June 16, 2021
A backdoor in mobile phone encryption from the '90s still exists
The encryption algorithm GEA-1 was implemented in mobile phones in the 1990s to encrypt data connections. Since then, it has been kept secret. Now, a research team from Ruhr-Universität Bochum (RUB), together with colleagues from France and Norway, has analyzed the algorithm and has come to the following conclusion: GEA-1 is so easy to break that it must be a deliberately weak encryption that was built in as a backdoor. Although the vulnerability is still present in many modern mobile phones, it no longer poses any significant threat to users, according to the researchers.
Backdoors not useful according to researchers
"Even though intelligence services and ministers of the interior understandably want such backdoors to exist, they are not at all useful," says Professor Gregor Leander, Head of the Workgroup for Symmetric Cryptography. "After all, they are not the only ones who can exploit these vulnerabilities, any other attackers can exploit them as well. Our research shows: once a backdoor is implemented, it is very difficult to remove it." Accordingly, GEA-1 should have disappeared from mobile phones as early as 2013; at least that's what the mobile phone standards say. However, the research team found the algorithm in the current Android and iOS smartphones.
For the study, a team led by Dr. Christof Beierle, Dr. David Rupprecht, Lukas Stennes and Professor Gregor Leander from RUB collaborated with colleagues from Université de Rennes and Université Paris-Saclay as well as the French research institute Center Inria de Paris and the Norwegian research institute Simula UiB in Bergen. The team will present its findings at the Eurocrypt conference in October 2021. The paper has been available online since 16 June 2021.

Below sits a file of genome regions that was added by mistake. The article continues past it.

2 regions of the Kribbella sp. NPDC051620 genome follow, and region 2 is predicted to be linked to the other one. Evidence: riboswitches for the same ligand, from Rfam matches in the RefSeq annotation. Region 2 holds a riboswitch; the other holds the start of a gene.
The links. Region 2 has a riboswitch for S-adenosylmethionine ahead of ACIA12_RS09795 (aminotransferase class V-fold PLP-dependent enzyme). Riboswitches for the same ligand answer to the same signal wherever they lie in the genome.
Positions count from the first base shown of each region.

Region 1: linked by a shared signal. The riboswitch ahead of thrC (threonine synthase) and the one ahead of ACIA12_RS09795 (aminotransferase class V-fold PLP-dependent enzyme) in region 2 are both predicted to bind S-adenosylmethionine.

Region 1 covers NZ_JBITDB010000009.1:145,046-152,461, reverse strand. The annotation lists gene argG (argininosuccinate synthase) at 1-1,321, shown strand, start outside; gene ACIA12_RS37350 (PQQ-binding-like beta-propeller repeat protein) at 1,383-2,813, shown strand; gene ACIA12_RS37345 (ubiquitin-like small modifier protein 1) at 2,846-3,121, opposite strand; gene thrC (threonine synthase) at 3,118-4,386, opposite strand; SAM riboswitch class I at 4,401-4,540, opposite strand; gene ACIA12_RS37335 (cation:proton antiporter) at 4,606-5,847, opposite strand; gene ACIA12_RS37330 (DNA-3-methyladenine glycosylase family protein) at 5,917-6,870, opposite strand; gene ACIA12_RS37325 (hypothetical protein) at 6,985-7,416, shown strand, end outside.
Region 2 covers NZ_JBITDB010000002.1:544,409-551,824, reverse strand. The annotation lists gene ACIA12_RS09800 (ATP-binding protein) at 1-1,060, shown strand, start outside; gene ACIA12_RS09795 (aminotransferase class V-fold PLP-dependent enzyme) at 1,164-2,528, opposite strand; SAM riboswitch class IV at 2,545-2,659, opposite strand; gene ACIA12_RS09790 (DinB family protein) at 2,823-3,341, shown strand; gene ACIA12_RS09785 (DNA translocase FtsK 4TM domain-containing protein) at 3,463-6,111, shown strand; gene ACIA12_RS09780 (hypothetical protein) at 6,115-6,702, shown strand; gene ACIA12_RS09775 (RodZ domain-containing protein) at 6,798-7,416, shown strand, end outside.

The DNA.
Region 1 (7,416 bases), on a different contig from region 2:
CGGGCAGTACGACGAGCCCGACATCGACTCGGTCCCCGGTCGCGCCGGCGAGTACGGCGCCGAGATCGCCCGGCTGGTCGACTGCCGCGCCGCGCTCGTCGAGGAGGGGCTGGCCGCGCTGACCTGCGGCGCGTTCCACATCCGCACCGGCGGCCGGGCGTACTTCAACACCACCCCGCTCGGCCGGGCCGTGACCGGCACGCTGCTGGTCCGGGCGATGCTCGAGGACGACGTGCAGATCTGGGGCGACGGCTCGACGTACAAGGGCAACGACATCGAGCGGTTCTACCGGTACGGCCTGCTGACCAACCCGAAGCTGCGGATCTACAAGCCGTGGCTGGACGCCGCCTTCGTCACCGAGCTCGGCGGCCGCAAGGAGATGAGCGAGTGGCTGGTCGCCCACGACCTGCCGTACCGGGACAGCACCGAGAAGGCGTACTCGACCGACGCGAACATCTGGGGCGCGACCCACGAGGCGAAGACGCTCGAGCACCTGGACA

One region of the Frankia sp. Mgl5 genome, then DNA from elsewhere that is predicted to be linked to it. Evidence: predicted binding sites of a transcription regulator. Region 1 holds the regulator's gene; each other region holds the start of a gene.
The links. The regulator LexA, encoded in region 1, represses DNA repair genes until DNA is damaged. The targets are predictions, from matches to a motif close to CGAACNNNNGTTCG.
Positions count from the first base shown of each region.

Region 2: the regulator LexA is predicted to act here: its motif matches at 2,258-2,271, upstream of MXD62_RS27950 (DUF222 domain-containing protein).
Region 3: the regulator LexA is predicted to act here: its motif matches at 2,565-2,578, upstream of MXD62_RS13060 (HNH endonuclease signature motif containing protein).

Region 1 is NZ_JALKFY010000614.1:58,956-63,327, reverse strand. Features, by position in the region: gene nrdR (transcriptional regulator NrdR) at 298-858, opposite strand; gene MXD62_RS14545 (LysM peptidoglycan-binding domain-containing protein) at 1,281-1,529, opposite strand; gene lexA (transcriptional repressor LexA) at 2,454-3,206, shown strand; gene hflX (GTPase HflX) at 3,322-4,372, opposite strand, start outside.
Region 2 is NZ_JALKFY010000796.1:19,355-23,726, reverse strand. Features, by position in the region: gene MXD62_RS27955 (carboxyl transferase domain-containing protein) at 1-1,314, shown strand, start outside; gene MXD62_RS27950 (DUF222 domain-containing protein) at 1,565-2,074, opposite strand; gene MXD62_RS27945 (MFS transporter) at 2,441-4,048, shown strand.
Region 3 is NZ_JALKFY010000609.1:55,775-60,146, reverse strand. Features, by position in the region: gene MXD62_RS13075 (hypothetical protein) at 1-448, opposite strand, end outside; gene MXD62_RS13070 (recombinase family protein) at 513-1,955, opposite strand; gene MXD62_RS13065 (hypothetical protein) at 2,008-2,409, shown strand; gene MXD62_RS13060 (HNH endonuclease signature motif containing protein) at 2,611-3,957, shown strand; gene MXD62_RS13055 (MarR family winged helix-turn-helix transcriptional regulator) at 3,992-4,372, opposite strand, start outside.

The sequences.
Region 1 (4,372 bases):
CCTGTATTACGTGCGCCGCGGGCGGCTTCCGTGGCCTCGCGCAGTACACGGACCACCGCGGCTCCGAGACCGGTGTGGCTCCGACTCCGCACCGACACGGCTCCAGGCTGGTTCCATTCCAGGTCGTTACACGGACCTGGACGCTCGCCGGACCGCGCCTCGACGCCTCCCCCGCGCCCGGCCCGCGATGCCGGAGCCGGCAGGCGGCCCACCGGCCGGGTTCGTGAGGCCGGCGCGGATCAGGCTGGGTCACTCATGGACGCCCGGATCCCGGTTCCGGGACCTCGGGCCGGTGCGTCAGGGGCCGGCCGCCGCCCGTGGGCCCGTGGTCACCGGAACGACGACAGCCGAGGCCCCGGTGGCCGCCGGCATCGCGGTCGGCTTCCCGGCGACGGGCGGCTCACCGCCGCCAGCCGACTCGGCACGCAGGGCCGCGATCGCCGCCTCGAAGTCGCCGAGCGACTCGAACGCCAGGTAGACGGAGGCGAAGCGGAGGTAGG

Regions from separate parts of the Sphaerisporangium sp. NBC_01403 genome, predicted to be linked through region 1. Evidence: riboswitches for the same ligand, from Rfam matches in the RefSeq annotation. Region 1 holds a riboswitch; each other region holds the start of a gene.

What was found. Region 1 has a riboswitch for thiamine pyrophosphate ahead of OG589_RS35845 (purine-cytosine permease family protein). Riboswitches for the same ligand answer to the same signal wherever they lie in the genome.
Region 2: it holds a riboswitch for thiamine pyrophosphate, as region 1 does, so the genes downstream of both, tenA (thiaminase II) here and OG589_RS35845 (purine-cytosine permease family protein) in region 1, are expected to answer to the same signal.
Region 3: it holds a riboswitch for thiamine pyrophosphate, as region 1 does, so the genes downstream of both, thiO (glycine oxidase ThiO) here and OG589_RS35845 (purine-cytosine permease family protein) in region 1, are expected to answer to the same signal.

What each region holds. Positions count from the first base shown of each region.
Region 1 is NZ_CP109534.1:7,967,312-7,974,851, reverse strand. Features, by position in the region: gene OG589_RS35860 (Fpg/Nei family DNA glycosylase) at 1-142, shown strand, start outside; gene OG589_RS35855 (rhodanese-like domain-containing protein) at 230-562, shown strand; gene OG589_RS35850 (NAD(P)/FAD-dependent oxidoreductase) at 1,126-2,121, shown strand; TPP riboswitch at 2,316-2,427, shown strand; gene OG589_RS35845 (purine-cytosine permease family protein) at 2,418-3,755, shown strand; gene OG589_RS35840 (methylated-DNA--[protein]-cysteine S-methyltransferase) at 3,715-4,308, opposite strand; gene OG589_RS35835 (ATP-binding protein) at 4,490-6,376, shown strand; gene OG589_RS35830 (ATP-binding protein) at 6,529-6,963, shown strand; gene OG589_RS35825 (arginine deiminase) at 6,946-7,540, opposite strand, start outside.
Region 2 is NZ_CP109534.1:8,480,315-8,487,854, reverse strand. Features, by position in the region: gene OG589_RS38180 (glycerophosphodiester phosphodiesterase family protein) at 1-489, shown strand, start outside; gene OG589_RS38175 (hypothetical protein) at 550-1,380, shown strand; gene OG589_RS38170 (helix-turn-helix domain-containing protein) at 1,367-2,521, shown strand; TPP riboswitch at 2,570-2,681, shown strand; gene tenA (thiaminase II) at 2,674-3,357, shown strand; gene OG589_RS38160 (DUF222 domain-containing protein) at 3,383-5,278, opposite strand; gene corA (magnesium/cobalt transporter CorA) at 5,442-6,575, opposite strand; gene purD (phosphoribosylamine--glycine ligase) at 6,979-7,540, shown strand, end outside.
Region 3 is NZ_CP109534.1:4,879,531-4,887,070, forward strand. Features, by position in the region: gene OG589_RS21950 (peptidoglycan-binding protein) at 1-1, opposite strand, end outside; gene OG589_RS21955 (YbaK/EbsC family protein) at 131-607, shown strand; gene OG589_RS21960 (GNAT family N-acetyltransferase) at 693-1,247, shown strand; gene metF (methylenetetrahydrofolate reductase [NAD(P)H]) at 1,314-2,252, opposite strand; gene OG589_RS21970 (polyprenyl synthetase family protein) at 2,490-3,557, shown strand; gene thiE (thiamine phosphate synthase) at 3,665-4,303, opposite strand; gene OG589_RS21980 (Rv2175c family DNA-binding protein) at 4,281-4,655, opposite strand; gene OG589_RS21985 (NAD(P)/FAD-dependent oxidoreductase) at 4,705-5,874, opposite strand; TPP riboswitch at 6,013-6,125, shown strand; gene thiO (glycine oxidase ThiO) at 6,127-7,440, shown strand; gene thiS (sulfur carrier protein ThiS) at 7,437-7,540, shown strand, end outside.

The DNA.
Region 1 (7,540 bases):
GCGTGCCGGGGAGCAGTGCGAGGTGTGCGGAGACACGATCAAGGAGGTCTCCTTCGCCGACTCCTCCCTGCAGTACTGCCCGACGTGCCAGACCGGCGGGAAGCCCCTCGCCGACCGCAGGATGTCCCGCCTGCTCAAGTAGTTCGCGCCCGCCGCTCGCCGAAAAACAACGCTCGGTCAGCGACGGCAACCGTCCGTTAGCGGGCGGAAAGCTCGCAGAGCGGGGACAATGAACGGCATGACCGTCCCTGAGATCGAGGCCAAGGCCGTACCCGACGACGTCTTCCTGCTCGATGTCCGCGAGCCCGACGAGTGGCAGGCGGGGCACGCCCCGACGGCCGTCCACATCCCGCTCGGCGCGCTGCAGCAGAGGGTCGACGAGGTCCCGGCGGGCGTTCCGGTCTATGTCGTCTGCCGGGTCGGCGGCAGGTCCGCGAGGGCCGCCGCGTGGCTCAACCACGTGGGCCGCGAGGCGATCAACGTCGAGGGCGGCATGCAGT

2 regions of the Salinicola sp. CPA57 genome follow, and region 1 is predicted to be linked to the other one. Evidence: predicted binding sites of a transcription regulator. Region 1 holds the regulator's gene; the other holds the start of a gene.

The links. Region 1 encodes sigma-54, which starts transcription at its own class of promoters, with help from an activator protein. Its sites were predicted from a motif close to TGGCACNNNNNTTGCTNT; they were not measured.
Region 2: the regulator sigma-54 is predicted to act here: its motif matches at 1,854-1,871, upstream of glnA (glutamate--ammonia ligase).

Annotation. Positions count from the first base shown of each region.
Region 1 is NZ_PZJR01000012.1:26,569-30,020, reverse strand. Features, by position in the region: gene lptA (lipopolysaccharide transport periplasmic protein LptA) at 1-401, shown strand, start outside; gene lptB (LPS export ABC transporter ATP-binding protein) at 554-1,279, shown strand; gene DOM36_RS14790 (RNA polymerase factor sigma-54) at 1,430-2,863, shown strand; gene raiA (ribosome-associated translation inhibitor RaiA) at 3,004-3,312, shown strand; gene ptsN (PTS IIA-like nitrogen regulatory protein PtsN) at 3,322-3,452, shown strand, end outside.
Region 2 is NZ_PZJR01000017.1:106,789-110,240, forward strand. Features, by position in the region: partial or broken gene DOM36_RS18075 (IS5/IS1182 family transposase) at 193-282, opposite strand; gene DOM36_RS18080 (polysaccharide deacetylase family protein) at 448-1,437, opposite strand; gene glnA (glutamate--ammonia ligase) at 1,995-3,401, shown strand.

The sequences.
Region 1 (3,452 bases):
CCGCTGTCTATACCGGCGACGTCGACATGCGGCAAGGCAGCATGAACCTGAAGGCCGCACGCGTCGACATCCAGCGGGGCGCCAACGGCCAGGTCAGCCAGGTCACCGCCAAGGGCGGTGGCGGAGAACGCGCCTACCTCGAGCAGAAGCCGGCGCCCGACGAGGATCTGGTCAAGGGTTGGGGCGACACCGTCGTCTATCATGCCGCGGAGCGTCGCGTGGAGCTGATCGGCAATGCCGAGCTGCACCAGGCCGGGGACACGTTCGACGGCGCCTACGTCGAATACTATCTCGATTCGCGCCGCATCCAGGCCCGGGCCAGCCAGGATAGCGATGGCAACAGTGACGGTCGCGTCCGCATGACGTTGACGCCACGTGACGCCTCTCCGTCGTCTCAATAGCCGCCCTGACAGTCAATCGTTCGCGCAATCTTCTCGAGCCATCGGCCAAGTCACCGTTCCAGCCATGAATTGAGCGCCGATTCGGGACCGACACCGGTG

The project was embedded in the Bochum Cluster of Excellence CASA—short for Cyber Security in the Age of Large-Scale Adversaries –, which aims at enabling sustainable IT security against large-scale attackers, most importantly national states.
Lottery win more likely than weak code being a coincidence
The IT security experts received the GEA-1 and GEA-2 algorithms from a source who wishes to remain anonymous and verified their authenticity in the first step. The ciphers had been used to encrypt data traffic over the 2G network, for example when sending emails or visiting websites. The researchers analyzed how exactly the algorithms work. They showed that GEA-1 generates encryption keys that are subdivided into three parts, two of which are almost identical. Due to their architecture, these keys are relatively easy to guess.
According to the Bochum-based team, the properties that render the cipher so insecure can't have happened by accident. "According to our experimental analysis, having six correct numbers in the German lottery twice in a row is about as likely as having these properties of the key occur by chance," as Christof Beierle illustrates.
GEA-2 algorithm likewise weak—but unintentionally so
The IT experts also scrutinized the GEA-2 algorithm. It is hardly more secure than GEA-1. "GEA-2 was probably an attempt to set up a more secure successor to GEA-1," assumes Gregor Leander. "GEA-2 was hardly better, though. But at least this algorithm doesn't seem to be intentionally insecure."
The encryptions that GEA-1 and GEA-2 produce are so weak that they could be used to decrypt and read live encrypted data sent over 2G. Today, most data traffic is sent over the 4G network, also called LTE. Moreover, the data is now protected with additional transport encryption. Therefore, the researchers assume that the old vulnerabilities that still exist no longer pose a serious threat to users.
Manufacturers don't adhere to standards
Originally, GEA-1 must not be implemented in mobile devices since 2013. "The fact that it is still happening shows that manufacturers are not following the standard properly," explains David Rupprecht. Through the mobile phone association GSMA, the Bochum-based group contacted the manufacturers before publishing their data to give them the opportunity to remove GEA-1 through software updates. In addition, they contacted ETSI, the organisation responsible for telecommunications standards, to also remove GEA-2 from phones. In the future, – so ETSI's decision—smartphones should not support GEA-2 anymore.